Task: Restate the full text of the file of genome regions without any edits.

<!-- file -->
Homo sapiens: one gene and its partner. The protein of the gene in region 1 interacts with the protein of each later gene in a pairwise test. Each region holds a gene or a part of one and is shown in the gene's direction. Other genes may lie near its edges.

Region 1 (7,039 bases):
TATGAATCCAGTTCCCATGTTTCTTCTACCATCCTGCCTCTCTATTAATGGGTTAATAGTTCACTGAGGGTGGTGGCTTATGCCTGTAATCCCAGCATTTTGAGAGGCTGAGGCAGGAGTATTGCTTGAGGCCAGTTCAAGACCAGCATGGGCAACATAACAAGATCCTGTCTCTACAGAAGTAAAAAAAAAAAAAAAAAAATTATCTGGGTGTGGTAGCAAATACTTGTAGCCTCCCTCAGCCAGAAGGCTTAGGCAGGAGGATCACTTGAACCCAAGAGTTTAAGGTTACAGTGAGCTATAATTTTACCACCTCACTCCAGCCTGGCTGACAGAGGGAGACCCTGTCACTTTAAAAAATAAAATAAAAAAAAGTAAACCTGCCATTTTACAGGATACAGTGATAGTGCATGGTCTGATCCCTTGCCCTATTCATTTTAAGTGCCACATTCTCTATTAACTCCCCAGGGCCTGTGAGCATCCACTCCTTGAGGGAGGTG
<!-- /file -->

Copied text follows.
Homo sapiens: one gene and its partner. The protein of the gene in region 1 interacts with the protein of each later gene in a pairwise test. Each region holds a gene or a part of one and is shown in the gene's direction. Other genes may lie near its edges.

Region 1 (7,039 bases):
TATGAATCCAGTTCCCATGTTTCTTCTACCATCCTGCCTCTCTATTAATGGGTTAATAGTTCACTGAGGGTGGTGGCTTATGCCTGTAATCCCAGCATTTTGAGAGGCTGAGGCAGGAGTATTGCTTGAGGCCAGTTCAAGACCAGCATGGGCAACATAACAAGATCCTGTCTCTACAGAAGTAAAAAAAAAAAAAAAAAAATTATCTGGGTGTGGTAGCAAATACTTGTAGCCTCCCTCAGCCAGAAGGCTTAGGCAGGAGGATCACTTGAACCCAAGAGTTTAAGGTTACAGTGAGCTATAATTTTACCACCTCACTCCAGCCTGGCTGACAGAGGGAGACCCTGTCACTTTAAAAAATAAAATAAAAAAAAGTAAACCTGCCATTTTACAGGATACAGTGATAGTGCATGGTCTGATCCCTTGCCCTATTCATTTTAAGTGCCACATTCTCTATTAACTCCCCAGGGCCTGTGAGCATCCACTCCTTGAGGGAGGTG